Star Parker

If there was evidence that billions of dollars directed into new spending was going to improve education, we taxpayers might be prepared to be put on the hook. But not only is there no evidence, the real problems that the charade pretends to address also just get worse.

It's black and Latino kids who languish year after year in failing public schools as the game goes on.

In normal markets, customers drive the quality of the product. In the case of the public education monopoly, the customers -- kids and their parents -- are pawns in the game. Anything that would give the customers power -- such as school choice -- government and union bureaucrats fight.

The Obama administration, with all its lofty rhetoric about reform, quietly has allowed congressional Democrats to kill the successful Washington D.C. voucher program. The program has demonstrably given 1,300 inner-city kids a better education in private schools at a third of the cost their counterparts are getting in D.C. public schools.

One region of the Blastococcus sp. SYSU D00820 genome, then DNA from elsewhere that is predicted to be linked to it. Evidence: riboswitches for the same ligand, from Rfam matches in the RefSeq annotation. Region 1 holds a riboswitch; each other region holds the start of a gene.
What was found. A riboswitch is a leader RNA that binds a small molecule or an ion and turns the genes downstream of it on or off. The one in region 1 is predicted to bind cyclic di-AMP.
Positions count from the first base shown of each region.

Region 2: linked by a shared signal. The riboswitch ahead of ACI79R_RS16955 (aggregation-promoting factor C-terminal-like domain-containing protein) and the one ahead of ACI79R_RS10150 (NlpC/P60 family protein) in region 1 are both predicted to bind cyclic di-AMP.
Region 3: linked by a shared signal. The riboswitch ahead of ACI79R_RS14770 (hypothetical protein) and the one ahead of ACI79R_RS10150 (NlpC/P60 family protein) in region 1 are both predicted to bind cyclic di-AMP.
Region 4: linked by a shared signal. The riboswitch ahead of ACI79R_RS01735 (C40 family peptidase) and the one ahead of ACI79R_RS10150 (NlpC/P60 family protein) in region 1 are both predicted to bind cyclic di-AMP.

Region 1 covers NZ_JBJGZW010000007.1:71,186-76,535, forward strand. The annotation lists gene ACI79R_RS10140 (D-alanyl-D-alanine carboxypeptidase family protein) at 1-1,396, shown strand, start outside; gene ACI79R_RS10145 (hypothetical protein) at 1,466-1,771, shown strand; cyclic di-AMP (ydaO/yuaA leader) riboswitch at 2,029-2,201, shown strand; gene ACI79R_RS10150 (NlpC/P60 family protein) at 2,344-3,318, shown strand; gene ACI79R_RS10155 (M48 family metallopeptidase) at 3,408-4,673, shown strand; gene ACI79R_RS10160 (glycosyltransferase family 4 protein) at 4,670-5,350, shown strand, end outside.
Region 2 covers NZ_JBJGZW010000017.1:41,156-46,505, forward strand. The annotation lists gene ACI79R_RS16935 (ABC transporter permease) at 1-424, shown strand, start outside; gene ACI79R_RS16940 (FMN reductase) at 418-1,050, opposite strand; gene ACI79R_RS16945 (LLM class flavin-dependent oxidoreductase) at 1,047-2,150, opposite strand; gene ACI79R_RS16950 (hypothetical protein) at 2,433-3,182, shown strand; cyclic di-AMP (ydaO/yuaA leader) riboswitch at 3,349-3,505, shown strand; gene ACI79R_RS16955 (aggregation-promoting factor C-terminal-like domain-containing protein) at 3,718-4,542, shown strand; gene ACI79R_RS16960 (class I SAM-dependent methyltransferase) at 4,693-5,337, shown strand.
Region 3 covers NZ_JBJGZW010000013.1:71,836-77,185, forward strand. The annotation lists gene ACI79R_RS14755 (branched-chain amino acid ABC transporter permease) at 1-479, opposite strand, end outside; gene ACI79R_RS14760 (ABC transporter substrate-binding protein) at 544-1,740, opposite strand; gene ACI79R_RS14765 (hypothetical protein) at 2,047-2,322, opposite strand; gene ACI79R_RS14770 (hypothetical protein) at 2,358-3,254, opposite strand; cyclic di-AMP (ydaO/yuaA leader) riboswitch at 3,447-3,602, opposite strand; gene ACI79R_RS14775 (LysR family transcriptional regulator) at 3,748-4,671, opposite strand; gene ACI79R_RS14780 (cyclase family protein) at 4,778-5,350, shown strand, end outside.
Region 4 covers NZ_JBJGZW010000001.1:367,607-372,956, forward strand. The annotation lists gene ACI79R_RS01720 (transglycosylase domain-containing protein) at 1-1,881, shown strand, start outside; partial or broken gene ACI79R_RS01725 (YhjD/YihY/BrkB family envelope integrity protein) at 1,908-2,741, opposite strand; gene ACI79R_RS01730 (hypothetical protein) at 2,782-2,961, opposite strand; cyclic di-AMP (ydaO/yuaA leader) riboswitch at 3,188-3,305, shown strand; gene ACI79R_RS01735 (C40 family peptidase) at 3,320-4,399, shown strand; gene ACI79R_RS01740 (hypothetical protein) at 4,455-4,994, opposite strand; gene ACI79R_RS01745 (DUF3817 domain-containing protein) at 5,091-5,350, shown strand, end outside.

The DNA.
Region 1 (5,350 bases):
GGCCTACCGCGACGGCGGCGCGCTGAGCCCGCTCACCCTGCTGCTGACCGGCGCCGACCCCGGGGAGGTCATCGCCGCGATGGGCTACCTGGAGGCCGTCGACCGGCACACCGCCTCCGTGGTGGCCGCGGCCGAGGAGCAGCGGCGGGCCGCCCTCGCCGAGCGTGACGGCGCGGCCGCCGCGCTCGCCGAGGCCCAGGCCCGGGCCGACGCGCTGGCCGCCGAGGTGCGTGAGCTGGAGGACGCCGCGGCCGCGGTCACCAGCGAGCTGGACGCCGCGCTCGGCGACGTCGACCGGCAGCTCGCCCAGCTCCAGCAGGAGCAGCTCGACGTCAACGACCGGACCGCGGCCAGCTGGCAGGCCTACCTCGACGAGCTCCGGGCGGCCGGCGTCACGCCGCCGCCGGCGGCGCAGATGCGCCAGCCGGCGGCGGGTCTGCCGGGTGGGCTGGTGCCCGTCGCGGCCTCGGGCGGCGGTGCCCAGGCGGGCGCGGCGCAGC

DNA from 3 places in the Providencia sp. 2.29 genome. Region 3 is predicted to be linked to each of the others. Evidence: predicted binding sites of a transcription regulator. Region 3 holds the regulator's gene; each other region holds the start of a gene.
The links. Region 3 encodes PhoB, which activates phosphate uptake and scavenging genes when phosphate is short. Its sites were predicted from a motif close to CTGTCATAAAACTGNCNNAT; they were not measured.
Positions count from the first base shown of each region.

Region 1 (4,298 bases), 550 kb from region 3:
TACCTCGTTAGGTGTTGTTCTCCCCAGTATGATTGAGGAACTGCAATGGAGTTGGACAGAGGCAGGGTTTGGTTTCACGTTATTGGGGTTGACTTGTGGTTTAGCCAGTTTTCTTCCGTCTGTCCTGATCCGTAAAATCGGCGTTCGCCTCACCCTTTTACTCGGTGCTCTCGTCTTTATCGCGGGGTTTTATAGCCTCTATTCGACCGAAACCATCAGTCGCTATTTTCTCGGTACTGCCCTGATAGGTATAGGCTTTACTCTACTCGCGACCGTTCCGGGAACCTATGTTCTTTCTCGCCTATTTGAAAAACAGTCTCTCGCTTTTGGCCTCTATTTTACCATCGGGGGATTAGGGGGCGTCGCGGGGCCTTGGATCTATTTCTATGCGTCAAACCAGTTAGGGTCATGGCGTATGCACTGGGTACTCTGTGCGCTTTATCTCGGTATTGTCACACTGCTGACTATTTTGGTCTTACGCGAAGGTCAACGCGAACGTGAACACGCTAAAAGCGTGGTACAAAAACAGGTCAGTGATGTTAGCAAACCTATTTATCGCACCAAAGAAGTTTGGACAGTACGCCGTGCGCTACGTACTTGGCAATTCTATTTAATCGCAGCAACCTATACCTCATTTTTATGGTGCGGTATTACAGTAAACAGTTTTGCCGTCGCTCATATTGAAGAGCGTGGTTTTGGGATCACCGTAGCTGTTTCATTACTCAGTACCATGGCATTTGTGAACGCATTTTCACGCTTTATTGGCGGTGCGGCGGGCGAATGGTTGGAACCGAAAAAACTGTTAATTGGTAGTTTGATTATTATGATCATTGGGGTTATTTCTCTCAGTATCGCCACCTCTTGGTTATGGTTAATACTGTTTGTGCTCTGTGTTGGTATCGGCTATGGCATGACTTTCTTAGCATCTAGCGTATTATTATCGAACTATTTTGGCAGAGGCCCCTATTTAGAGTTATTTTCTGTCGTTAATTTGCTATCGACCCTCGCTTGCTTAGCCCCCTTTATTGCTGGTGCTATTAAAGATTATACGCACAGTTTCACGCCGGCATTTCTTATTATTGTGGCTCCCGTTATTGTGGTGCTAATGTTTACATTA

Even the liberal Washington Post has editorialized to save the program, as President Obama and Secretary Duncan turn deaf ears.

Duncan was chastised for recently saying the "best thing" to happen to education in New Orleans was Katrina. But education has markedly improved there as parents were given school choice in the wake of the disaster.

The best thing that could happen to inner-city education nationwide would be a political Katrina that would give birth to parental empowerment and school choice.

Star Parker

Star Parker is founder and president of CURE, the Center for Urban Renewal and Education, a 501c3 think tank which explores and promotes market based public policy to fight poverty, as well as author of the newly revised Uncle Sam's Plantation: How Big Government Enslaves America's Poor and What We Can do About It.